COLUMBIA — Jeffrey Motts told investigators he was ready to die just a few hours after he strangled his cellmate to settle a prison dispute. On Friday, he is expected to get his wish.
Motts is scheduled to die by injection at 6 p.m. for killing Charles “Chuck” Martin in December 2005 in the cell they shared at a state prison in Greenville County on South Carolina’s northern edge.
Motts had wavered briefly from his death wish when his lawyer suggested he might be a kidney donor for his sick sister. But when he learned they weren’t a match, he renewed his push to drop all his appeals and leave prison in a body bag as fast as he could.
“I’m guilty of a horrible crime. I was found guilty, the jury thought I deserved death, the judge agreed, and I also agree. I accept responsibility for my actions and I’m ready to accept my punishment,” Motts wrote in a September letter to Chief Justice Jean Toal of the state’s Supreme Court.
Motts, who turned 36 on Thursday, will be the first prisoner executed in South Carolina using a new combination of drugs. The state will use pentobarbital instead of sodium thiopental. The change is necessary because the U.S. Drug Enforcement Administration seized the state’s supply of sodium thiopental last month. The agency has taken the drug away from several states because of concerns that officials broke the law by buying doses from England, which banned the drug’s export for executions.
South Carolina has not put an inmate to death in nearly two years.
Motts’ journey to the death chamber began in the medium-security Perry Correctional Institution around 4 a.m. Dec. 5, 2005, as Motts was playing cards with his cellmate. Motts told investigators he asked Martin why he lied about a stolen radio and Martin replied with a threat, saying “it was either you or me.”
Motts said it sent him into a rage. He punched Martin in the head, knocking him out long enough for Motts to tear a bedsheet and bind his cellmate’s arms and legs and tie him to the bottom bunk. Martin regained consciousness and begged Motts for his life. Motts testified at his trial he then choked Martin to death.
Motts said he later dragged Martin’s body to a common area, kicked him in the head and said “this is what snitches get.”
Both men had asked prison officials to separate them. Martin was only a few weeks away from finishing his five-year sentence for assault and battery of a high and aggravated nature and trespassing. His family received an $85,000 settlement from the state after his death.
Motts was serving a life sentence for killing his 73-year-old great-aunt and a 79-year-old man in her home in Spartanburg County in 1995. Authorities said Motts robbed the pair because he wanted money for crack.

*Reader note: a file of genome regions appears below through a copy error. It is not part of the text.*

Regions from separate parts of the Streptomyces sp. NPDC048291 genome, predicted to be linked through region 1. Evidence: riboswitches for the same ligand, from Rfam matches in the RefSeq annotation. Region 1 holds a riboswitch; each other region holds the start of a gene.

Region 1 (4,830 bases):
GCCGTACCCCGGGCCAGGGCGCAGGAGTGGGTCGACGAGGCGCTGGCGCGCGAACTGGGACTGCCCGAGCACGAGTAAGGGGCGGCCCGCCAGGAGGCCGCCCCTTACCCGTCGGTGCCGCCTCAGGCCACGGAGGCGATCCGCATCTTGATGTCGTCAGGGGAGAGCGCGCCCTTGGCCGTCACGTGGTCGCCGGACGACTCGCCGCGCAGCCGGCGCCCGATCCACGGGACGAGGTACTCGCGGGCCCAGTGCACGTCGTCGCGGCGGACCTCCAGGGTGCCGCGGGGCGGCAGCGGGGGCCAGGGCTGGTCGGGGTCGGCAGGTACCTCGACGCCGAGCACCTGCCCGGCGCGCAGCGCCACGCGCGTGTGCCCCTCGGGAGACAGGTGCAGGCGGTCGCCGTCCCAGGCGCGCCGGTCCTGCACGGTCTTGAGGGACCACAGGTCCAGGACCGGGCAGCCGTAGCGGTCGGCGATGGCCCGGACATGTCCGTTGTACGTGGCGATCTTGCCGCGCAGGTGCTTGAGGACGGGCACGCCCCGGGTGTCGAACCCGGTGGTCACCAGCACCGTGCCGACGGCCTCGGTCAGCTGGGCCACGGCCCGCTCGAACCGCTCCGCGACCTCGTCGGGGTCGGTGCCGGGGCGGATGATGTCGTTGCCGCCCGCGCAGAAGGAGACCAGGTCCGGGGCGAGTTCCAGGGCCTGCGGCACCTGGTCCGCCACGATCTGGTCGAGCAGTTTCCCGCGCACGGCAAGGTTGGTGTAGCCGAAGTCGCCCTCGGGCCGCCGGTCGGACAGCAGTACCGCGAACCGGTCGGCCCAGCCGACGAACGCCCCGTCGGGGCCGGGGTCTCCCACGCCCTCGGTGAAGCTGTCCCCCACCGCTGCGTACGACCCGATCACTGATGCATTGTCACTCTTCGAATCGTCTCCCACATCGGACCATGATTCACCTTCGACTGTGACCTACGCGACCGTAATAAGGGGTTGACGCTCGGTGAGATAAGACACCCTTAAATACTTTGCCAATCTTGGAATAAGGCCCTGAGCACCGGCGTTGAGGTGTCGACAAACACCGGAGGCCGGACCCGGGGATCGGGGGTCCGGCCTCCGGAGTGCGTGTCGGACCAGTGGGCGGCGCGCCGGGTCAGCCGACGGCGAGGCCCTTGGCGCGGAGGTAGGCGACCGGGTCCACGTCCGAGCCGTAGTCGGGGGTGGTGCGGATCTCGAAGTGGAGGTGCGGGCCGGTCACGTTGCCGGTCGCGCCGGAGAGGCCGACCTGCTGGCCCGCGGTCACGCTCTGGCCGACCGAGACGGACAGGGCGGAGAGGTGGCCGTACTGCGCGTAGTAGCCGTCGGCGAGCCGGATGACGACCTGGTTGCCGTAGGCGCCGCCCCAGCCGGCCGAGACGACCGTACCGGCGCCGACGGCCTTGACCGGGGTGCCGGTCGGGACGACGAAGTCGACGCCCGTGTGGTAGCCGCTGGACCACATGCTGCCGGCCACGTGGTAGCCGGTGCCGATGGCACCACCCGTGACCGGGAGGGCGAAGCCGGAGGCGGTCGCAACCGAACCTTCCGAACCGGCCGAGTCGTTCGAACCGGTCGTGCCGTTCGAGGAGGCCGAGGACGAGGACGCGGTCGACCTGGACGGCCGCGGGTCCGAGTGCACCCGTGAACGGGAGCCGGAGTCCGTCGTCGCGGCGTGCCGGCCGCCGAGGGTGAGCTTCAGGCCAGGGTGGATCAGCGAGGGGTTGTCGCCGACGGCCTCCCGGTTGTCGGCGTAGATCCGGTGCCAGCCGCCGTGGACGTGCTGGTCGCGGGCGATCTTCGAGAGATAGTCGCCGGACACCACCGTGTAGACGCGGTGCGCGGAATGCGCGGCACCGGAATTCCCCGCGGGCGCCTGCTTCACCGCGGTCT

“Remember, this is a crime that is a virtual copy of his first two murders,” prosecutor Bob Ariail said in his closing statement in the trial for Martin’s killing. “Tied them up. Vulnerable. Couldn’t hurt him. Killed them. Says he can’t remember it, It’s a rage. It was a blind rage. It was all like a dream. I was on crack. It was not my fault.”
Motts confessed to a state investigator hours after the killing. “I want to tell the solicitor that I don’t want to waste a bunch of money on a trial because I already got two life sentences and a third won’t be any worse,” Motts said in a statement taken by the officer.
Motts didn’t even want to go through a trial, but relented because he didn’t want his parents to think he wasn’t fighting for his life, said one of his trial attorneys, Stephen Henry, at a hearing to determine if Motts was competent to drop his appeals.
His determination to be put to death was tempered briefly when he was told he might be a kidney donor match for his sister. When that effort failed, Motts asked his parents if it would be more painful for them if he was executed now or after exhausting his appeals in 20 years. When they told him they would hurt just the same, Motts started pushing to be a death penalty volunteer, Henry said.
At his death penalty trial, a social worker testified Motts had horrible migraine headaches throughout his childhood and cut himself intentionally as a teen. He suffered from anxiety and depression and found himself stealing so he could use $500 to $600 in crack a day before he turned 16.
But Motts stood before the jury at the trial’s end and said he could make no excuse for what he did.
“I never denied it or tried to justify it. I think if me and Chuck hadn’t been put in the room together, I wouldn’t be here today,” Motts said. “But that’s not an excuse. I’m responsible for what I did.”